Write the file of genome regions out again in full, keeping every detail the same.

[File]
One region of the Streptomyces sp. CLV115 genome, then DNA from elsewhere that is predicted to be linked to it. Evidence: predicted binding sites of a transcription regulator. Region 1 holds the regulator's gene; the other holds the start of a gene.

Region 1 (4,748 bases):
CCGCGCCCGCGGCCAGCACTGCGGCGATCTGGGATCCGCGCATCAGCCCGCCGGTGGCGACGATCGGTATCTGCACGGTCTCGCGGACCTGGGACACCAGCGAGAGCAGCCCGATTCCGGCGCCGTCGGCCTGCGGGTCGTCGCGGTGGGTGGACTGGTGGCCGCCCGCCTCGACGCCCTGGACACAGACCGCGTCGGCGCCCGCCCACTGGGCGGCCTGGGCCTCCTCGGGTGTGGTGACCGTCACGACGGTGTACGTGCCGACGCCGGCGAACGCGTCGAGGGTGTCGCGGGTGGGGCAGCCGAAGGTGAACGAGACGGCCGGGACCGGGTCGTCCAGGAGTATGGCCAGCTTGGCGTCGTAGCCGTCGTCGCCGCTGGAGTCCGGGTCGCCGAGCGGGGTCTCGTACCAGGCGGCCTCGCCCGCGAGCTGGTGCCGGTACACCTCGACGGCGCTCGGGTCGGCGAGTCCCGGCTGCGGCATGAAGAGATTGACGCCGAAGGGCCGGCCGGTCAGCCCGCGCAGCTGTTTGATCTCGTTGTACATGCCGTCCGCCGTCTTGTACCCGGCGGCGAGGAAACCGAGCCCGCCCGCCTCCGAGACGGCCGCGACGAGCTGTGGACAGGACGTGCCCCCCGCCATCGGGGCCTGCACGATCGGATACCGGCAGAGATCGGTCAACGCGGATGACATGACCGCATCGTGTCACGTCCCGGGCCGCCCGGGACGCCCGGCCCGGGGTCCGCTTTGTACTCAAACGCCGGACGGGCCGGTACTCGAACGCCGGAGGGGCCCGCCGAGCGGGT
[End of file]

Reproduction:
One region of the Streptomyces sp. CLV115 genome, then DNA from elsewhere that is predicted to be linked to it. Evidence: predicted binding sites of a transcription regulator. Region 1 holds the regulator's gene; the other holds the start of a gene.

Region 1 (4,748 bases):
CCGCGCCCGCGGCCAGCACTGCGGCGATCTGGGATCCGCGCATCAGCCCGCCGGTGGCGACGATCGGTATCTGCACGGTCTCGCGGACCTGGGACACCAGCGAGAGCAGCCCGATTCCGGCGCCGTCGGCCTGCGGGTCGTCGCGGTGGGTGGACTGGTGGCCGCCCGCCTCGACGCCCTGGACACAGACCGCGTCGGCGCCCGCCCACTGGGCGGCCTGGGCCTCCTCGGGTGTGGTGACCGTCACGACGGTGTACGTGCCGACGCCGGCGAACGCGTCGAGGGTGTCGCGGGTGGGGCAGCCGAAGGTGAACGAGACGGCCGGGACCGGGTCGTCCAGGAGTATGGCCAGCTTGGCGTCGTAGCCGTCGTCGCCGCTGGAGTCCGGGTCGCCGAGCGGGGTCTCGTACCAGGCGGCCTCGCCCGCGAGCTGGTGCCGGTACACCTCGACGGCGCTCGGGTCGGCGAGTCCCGGCTGCGGCATGAAGAGATTGACGCCGAAGGGCCGGCCGGTCAGCCCGCGCAGCTGTTTGATCTCGTTGTACATGCCGTCCGCCGTCTTGTACCCGGCGGCGAGGAAACCGAGCCCGCCCGCCTCCGAGACGGCCGCGACGAGCTGTGGACAGGACGTGCCCCCCGCCATCGGGGCCTGCACGATCGGATACCGGCAGAGATCGGTCAACGCGGATGACATGACCGCATCGTGTCACGTCCCGGGCCGCCCGGGACGCCCGGCCCGGGGTCCGCTTTGTACTCAAACGCCGGACGGGCCGGTACTCGAACGCCGGAGGGGCCCGCCGAGCGGGT